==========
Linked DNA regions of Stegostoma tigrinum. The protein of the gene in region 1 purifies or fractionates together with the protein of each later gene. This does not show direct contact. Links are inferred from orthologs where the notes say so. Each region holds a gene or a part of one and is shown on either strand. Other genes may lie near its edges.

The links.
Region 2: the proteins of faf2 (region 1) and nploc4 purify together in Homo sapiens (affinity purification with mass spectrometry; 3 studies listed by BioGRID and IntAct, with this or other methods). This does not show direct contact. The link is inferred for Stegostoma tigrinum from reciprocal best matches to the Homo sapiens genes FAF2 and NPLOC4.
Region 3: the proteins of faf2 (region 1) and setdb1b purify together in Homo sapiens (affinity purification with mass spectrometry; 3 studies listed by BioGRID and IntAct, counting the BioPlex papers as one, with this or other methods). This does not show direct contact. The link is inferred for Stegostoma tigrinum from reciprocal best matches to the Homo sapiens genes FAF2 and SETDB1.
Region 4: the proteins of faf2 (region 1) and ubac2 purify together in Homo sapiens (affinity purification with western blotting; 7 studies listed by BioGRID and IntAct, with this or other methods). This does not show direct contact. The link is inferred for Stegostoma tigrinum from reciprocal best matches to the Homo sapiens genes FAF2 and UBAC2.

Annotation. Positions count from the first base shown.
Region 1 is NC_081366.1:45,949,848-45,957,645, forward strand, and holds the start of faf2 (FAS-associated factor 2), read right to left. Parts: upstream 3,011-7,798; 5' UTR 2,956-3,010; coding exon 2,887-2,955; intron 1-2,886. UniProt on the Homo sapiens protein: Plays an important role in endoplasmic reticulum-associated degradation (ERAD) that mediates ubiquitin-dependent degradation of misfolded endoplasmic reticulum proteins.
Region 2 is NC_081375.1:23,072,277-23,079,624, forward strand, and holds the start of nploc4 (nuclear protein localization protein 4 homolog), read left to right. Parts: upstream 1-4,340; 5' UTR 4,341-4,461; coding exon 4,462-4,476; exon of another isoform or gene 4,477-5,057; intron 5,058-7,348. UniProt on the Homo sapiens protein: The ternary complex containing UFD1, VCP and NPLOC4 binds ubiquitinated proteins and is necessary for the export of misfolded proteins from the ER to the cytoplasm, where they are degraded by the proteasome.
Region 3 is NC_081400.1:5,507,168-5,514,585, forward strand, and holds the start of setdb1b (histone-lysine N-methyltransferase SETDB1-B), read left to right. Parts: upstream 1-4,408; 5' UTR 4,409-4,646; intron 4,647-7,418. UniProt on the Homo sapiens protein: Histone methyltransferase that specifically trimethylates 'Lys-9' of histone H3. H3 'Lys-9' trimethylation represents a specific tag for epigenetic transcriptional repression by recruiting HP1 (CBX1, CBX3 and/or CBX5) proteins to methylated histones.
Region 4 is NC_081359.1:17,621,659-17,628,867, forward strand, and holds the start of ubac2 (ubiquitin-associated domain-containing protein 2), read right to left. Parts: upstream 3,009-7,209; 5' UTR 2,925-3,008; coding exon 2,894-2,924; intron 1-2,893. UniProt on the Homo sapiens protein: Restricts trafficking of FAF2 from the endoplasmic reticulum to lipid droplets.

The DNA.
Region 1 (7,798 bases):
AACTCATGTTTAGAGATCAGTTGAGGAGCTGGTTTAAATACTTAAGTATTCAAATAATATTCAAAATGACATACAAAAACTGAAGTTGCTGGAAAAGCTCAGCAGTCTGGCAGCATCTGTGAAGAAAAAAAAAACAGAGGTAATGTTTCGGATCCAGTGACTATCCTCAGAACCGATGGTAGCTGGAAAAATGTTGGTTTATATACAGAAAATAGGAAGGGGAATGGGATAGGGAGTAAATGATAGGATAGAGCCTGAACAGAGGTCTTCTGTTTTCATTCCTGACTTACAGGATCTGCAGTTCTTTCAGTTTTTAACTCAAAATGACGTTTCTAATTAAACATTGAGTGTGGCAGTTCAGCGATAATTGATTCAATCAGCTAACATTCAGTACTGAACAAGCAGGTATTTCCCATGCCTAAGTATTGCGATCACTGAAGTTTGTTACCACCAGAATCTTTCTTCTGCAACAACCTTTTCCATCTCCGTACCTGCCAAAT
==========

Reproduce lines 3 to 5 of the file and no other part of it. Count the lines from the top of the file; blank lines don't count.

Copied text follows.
Region 2: the proteins of faf2 (region 1) and nploc4 purify together in Homo sapiens (affinity purification with mass spectrometry; 3 studies listed by BioGRID and IntAct, with this or other methods). This does not show direct contact. The link is inferred for Stegostoma tigrinum from reciprocal best matches to the Homo sapiens genes FAF2 and NPLOC4.
Region 3: the proteins of faf2 (region 1) and setdb1b purify together in Homo sapiens (affinity purification with mass spectrometry; 3 studies listed by BioGRID and IntAct, counting the BioPlex papers as one, with this or other methods). This does not show direct contact. The link is inferred for Stegostoma tigrinum from reciprocal best matches to the Homo sapiens genes FAF2 and SETDB1.
Region 4: the proteins of faf2 (region 1) and ubac2 purify together in Homo sapiens (affinity purification with western blotting; 7 studies listed by BioGRID and IntAct, with this or other methods). This does not show direct contact. The link is inferred for Stegostoma tigrinum from reciprocal best matches to the Homo sapiens genes FAF2 and UBAC2.